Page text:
Horace Silver Quintet – The Tokyo Blues

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  • You’ll find incredible Shootout Winning Triple Plus (A+++) sound on both sides of this wonderful Blue Note stereo pressing
  • Spacious and three-dimensional, as well as relaxed and full-bodied – this pressing was a big step up over every other copy we played
  • 4 stars: “Silver’s Tokyo-influenced compositions fit right in with the subtle cross-cultural but very American hard bop he’d been doing all along… [his] compositions have a light, airy feel, with plenty of space, and no one used that space better at these sessions than Cook, whose tenor sax lines are simply wonderful, adding a sturdy, reliable brightness.”

If you know anything about Blue Note, you know that finding a copy that plays this quietly is rare. Add to that the excellent sound and music and you have yourself a real winner with this LP!

This vintage pressing has the kind of Tubey Magical Midrange that modern records can barely BEGIN to reproduce. Folks, that sound is gone and it sure isn’t showing signs of coming back. If you love hearing INTO a recording, actually being able to “see” the performers, and feeling as if you are sitting in the studio with the band, this is the record for you. It’s what vintage all analog recordings are known for — this sound.

If you exclusively play modern repressings of vintage recordings, I can say without fear of contradiction that you have never heard this kind of sound on vinyl. Old records have it — not often, and certainly not always — but maybe one out of a hundred new records do, and those are some pretty long odds.

What the Best Sides of The Tokyo Blues Have to Offer Is Not Hard to Hear

  • The biggest, most immediate staging in the largest acoustic space
  • The most Tubey Magic, without which you have almost nothing. CDs give you clean and clear. Only the best vintage vinyl pressings offer the kind of Tubey Magic that was on the tapes in 1962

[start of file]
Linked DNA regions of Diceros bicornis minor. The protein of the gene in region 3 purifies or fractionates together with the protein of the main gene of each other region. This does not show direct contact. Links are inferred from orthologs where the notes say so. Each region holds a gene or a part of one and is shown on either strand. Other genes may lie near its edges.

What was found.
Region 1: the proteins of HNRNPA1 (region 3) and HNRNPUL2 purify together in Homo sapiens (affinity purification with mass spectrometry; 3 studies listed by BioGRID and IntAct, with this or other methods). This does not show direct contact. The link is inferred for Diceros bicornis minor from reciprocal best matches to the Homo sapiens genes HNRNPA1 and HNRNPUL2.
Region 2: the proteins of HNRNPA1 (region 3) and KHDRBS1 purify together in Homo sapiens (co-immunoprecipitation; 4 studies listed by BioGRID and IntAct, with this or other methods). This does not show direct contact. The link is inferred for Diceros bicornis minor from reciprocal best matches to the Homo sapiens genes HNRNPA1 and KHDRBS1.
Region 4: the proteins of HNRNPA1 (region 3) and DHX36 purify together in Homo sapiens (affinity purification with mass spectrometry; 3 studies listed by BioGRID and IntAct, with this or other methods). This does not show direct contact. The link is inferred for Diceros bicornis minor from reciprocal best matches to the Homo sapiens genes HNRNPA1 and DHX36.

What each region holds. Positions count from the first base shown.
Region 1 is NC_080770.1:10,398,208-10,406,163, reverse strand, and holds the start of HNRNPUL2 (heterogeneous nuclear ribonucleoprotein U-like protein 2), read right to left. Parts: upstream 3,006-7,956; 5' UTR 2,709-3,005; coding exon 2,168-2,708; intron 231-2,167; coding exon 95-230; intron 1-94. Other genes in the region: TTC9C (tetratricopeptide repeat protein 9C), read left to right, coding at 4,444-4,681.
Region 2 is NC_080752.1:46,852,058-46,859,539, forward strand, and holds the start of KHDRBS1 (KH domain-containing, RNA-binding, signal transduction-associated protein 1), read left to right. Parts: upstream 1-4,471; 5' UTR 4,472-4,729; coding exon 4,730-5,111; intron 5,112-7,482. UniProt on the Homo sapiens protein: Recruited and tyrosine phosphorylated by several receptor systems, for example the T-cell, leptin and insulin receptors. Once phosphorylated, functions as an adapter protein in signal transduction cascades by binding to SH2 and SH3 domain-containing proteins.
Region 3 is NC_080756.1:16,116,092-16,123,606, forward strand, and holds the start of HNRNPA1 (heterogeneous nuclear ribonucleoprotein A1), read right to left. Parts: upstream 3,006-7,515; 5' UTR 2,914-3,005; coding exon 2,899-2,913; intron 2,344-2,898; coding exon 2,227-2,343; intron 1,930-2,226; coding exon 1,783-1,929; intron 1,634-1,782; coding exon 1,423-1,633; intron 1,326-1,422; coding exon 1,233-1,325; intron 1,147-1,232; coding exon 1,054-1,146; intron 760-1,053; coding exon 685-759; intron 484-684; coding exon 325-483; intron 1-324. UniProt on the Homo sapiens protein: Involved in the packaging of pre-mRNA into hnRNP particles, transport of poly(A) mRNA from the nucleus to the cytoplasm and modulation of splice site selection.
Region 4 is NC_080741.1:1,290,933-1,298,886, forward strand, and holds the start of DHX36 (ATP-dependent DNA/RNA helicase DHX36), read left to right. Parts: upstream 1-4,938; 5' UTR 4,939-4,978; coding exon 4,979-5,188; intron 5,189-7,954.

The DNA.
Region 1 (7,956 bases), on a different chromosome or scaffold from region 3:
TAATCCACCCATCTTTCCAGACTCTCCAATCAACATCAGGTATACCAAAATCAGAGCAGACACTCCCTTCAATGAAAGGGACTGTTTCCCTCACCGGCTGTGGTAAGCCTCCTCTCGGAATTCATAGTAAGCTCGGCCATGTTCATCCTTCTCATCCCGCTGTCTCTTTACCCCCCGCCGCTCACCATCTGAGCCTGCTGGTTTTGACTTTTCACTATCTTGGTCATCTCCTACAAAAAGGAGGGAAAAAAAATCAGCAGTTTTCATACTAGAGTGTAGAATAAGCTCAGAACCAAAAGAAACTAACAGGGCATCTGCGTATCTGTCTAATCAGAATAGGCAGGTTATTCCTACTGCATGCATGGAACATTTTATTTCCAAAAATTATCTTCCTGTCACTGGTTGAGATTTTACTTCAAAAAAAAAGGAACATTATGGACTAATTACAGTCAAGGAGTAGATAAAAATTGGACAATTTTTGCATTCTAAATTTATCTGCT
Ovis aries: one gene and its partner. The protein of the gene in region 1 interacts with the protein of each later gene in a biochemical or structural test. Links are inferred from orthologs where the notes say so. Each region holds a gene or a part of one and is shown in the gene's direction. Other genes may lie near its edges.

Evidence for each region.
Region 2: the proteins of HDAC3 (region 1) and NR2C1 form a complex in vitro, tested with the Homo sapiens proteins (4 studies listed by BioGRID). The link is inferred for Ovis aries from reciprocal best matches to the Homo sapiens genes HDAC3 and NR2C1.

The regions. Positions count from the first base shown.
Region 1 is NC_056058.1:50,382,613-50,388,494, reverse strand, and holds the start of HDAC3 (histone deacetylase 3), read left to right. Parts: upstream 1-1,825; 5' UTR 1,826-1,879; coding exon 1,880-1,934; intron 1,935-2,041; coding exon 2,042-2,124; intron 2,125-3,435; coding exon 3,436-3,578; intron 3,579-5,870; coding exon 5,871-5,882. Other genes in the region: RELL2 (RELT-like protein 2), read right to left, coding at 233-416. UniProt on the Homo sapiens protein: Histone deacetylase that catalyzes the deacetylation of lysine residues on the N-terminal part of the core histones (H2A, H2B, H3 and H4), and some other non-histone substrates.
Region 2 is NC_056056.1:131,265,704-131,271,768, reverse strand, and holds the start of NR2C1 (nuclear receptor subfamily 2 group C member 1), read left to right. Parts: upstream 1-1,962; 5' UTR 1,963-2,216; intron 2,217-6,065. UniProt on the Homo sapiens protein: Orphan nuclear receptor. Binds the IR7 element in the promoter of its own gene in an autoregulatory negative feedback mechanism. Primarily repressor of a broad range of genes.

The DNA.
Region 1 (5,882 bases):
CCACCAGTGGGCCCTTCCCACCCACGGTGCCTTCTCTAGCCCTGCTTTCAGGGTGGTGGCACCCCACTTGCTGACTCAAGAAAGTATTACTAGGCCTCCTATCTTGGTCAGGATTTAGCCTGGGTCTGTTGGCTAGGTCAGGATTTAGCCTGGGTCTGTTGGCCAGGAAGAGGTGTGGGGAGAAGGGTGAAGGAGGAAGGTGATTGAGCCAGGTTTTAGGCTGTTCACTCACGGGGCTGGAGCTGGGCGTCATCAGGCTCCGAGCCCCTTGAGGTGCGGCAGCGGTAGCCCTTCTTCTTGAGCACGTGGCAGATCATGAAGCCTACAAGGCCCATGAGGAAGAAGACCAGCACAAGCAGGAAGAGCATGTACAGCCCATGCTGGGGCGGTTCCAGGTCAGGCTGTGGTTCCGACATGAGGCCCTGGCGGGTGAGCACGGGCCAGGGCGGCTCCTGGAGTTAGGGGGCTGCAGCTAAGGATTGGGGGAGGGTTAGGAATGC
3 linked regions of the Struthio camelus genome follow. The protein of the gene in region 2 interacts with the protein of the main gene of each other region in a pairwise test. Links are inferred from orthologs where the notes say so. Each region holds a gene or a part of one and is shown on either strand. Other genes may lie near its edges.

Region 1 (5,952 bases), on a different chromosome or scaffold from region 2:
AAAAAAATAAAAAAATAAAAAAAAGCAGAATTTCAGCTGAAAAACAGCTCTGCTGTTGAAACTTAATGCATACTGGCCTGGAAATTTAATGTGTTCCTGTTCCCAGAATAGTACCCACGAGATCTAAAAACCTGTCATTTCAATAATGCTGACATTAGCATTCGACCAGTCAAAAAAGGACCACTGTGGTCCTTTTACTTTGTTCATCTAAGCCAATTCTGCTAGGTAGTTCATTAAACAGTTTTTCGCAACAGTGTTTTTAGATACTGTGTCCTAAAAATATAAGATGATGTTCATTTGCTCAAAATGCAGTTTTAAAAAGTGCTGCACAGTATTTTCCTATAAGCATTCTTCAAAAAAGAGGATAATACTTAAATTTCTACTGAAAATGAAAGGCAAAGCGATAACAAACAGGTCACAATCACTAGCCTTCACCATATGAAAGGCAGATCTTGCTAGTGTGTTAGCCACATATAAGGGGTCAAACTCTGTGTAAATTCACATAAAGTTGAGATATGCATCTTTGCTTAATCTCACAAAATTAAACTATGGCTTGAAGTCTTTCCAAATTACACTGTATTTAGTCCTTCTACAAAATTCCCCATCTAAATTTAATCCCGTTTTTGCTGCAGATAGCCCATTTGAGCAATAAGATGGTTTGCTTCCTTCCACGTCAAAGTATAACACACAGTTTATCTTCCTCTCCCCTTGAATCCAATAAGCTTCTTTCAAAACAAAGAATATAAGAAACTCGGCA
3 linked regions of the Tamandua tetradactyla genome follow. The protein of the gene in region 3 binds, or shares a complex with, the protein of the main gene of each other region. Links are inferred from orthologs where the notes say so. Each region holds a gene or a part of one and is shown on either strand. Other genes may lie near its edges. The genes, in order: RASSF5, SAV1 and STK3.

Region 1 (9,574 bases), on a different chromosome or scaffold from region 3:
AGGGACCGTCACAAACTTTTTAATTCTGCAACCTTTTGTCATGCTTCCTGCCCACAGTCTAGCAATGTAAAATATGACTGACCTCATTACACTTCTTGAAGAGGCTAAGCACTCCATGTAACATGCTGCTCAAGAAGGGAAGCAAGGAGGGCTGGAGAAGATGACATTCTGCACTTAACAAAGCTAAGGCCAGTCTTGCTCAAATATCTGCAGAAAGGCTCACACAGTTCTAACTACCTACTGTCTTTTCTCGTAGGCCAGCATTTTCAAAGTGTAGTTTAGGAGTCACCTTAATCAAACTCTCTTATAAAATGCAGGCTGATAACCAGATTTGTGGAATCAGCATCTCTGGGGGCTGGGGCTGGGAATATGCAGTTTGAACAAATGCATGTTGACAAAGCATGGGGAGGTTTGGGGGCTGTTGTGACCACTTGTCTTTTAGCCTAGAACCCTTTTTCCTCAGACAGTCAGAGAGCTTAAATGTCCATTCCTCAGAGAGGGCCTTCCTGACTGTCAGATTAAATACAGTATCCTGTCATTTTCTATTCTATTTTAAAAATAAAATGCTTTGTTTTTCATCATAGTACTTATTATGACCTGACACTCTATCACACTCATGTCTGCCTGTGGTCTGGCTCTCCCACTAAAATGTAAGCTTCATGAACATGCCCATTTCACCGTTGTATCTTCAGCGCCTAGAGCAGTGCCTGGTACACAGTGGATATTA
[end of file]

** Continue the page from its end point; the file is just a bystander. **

• Tight, note-like, rich, full-bodied bass, with the correct amount of weight down low
  • Natural tonality in the midrange — with all the instruments having the correct timbre
  • Transparency and resolution, critical to hearing into the three-dimensional studio space

No doubt there’s more but we hope that should do for now. Playing the record is the only way to hear all of the qualities we discuss above, and playing the best pressings against a pile of other copies under rigorously controlled conditions is the only way to find a pressing that sounds as good as this one does.

It Takes Work

The true sound of the master tape Rudy Van Gelder has engineered almost never ends up on the record. If it did we’d be out of business by now. You have to work to find the good RVG pressings. When you do find one, they can be as good as any jazz recording you have ever heard.

The mid-to-late ’60s and early ’70s were a good time for RVG. Freddie Hubbard’s Red Clay is from 1970, Grover Washington’s All the King’s Men from 1973, and both are amazing Demo Discs in their own right, one for quintet, one for large group. But only on the right pressings, another fact that seems to have eluded most jazz vinyl aficionados and at least as many audiophiles.